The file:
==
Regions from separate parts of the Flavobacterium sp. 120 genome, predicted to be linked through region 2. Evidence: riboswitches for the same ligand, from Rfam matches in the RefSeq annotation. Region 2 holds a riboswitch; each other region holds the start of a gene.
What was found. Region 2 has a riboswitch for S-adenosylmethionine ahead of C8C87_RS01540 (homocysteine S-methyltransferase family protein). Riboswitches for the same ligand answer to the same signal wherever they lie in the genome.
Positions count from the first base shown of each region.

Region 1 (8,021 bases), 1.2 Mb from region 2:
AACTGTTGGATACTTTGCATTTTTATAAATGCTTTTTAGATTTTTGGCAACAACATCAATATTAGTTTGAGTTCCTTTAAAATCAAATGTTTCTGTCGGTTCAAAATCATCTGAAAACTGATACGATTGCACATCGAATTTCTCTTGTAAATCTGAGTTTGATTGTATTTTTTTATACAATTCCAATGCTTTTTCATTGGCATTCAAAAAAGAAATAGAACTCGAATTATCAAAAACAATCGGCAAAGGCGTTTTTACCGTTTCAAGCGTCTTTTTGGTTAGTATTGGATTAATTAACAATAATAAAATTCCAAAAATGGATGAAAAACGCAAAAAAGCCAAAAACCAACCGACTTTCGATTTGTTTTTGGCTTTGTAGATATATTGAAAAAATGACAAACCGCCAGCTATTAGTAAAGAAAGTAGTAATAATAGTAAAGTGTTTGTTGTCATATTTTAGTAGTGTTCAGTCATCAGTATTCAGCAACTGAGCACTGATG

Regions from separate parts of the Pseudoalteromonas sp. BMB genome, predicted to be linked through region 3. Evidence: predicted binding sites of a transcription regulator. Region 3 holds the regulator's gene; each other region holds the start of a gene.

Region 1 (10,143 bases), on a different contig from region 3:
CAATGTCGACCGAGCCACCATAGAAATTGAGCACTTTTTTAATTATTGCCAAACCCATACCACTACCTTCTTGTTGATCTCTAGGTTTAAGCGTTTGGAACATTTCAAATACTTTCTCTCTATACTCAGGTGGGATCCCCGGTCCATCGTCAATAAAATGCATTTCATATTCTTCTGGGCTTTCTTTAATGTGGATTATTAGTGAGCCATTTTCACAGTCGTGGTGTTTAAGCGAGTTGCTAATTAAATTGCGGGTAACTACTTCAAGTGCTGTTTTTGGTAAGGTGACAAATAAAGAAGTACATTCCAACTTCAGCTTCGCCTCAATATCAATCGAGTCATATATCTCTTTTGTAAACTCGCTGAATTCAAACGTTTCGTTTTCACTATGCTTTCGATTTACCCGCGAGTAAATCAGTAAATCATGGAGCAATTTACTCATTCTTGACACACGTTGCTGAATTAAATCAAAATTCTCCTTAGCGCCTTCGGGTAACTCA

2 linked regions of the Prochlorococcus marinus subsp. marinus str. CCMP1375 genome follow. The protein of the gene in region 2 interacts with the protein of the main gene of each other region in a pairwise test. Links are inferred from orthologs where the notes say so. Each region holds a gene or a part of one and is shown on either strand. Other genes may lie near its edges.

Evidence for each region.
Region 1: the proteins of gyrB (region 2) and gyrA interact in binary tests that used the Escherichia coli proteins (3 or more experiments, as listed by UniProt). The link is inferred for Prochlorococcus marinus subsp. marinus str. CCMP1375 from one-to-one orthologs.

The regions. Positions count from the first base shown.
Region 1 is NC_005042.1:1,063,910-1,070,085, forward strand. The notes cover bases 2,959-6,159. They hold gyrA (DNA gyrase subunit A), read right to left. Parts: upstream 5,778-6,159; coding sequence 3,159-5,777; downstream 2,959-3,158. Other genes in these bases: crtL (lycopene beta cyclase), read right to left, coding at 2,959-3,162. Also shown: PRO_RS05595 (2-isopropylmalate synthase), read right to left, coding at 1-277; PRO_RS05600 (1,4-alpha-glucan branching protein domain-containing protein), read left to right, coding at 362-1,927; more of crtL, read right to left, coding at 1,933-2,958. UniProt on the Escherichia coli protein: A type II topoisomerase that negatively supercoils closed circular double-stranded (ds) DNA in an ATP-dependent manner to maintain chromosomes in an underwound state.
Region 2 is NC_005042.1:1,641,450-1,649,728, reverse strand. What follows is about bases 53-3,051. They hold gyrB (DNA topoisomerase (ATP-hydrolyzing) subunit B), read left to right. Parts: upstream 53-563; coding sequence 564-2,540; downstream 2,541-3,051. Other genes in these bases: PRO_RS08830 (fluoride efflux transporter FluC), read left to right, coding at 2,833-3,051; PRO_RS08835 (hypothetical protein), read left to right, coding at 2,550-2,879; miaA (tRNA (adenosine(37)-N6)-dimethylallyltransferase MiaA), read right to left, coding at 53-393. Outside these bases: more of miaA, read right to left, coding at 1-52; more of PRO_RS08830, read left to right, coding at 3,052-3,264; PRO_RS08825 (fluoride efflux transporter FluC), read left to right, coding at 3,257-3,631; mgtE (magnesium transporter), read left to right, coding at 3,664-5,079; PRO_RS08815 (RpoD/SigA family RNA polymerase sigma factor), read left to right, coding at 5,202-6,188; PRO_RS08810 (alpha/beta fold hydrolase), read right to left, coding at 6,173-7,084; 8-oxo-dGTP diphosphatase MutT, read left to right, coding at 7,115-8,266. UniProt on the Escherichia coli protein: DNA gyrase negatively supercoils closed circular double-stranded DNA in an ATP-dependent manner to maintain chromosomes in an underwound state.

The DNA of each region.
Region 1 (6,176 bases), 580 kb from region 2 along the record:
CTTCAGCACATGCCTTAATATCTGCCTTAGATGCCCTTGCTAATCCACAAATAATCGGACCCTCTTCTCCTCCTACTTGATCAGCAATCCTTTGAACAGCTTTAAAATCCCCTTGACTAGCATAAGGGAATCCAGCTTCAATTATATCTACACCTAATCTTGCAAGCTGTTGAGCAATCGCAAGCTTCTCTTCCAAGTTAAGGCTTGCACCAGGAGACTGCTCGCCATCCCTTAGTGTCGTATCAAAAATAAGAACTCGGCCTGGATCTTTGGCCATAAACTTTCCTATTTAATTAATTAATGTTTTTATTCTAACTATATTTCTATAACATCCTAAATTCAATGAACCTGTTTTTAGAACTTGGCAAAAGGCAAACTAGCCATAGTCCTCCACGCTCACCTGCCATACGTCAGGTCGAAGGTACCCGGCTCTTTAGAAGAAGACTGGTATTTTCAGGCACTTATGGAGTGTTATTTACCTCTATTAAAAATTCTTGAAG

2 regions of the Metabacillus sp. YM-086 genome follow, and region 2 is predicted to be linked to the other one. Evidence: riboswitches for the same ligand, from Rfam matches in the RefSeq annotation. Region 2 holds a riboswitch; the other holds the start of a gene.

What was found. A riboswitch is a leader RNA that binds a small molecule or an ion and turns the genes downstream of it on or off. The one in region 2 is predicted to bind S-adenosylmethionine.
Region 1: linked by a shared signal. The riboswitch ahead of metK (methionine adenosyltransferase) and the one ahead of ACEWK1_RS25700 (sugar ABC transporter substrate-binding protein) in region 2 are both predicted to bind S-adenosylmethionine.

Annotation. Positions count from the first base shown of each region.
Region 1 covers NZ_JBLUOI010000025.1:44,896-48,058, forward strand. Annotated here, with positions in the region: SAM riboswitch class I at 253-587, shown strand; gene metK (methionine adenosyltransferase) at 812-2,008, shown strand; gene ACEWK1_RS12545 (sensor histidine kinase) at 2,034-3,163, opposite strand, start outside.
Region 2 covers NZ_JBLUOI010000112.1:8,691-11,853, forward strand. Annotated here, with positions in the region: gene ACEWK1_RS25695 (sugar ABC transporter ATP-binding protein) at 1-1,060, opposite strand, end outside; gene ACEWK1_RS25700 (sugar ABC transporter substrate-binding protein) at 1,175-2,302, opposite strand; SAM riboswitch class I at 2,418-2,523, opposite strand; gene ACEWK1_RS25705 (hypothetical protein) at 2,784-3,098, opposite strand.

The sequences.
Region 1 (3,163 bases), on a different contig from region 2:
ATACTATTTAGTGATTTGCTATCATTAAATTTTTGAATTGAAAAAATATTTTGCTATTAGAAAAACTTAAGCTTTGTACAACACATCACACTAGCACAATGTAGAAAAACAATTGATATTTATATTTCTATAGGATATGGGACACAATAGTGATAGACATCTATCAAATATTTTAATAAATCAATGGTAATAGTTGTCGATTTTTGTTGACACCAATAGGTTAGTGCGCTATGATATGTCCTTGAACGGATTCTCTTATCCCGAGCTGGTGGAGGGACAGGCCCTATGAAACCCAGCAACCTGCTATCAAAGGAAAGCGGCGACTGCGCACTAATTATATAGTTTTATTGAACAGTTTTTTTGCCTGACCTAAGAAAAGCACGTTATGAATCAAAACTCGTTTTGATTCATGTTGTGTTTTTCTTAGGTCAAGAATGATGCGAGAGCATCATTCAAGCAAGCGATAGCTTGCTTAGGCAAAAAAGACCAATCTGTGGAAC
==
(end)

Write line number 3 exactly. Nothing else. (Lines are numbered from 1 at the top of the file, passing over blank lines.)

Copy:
Positions count from the first base shown of each region.